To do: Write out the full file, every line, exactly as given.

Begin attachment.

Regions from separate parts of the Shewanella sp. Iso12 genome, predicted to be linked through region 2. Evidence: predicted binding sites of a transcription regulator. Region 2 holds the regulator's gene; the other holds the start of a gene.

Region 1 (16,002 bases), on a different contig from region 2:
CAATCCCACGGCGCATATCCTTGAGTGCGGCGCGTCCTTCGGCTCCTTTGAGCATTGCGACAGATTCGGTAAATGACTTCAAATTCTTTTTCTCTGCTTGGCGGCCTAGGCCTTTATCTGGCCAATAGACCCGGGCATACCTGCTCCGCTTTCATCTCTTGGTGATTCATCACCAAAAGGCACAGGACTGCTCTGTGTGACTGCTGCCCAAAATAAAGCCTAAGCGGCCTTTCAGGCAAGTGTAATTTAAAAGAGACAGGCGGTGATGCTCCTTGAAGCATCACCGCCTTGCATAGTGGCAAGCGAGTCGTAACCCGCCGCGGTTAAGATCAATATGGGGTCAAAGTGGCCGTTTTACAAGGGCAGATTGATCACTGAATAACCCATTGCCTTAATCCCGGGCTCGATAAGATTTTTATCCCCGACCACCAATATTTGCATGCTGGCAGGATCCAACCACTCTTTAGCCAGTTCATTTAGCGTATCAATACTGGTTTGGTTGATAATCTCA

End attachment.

Regions from separate parts of the Shewanella sp. Iso12 genome, predicted to be linked through region 2. Evidence: predicted binding sites of a transcription regulator. Region 2 holds the regulator's gene; the other holds the start of a gene.

Region 1 (16,002 bases), on a different contig from region 2:
CAATCCCACGGCGCATATCCTTGAGTGCGGCGCGTCCTTCGGCTCCTTTGAGCATTGCGACAGATTCGGTAAATGACTTCAAATTCTTTTTCTCTGCTTGGCGGCCTAGGCCTTTATCTGGCCAATAGACCCGGGCATACCTGCTCCGCTTTCATCTCTTGGTGATTCATCACCAAAAGGCACAGGACTGCTCTGTGTGACTGCTGCCCAAAATAAAGCCTAAGCGGCCTTTCAGGCAAGTGTAATTTAAAAGAGACAGGCGGTGATGCTCCTTGAAGCATCACCGCCTTGCATAGTGGCAAGCGAGTCGTAACCCGCCGCGGTTAAGATCAATATGGGGTCAAAGTGGCCGTTTTACAAGGGCAGATTGATCACTGAATAACCCATTGCCTTAATCCCGGGCTCGATAAGATTTTTATCCCCGACCACCAATATTTGCATGCTGGCAGGATCCAACCACTCTTTAGCCAGTTCATTTAGCGTATCAATACTGGTTTGGTTGATAATCTCA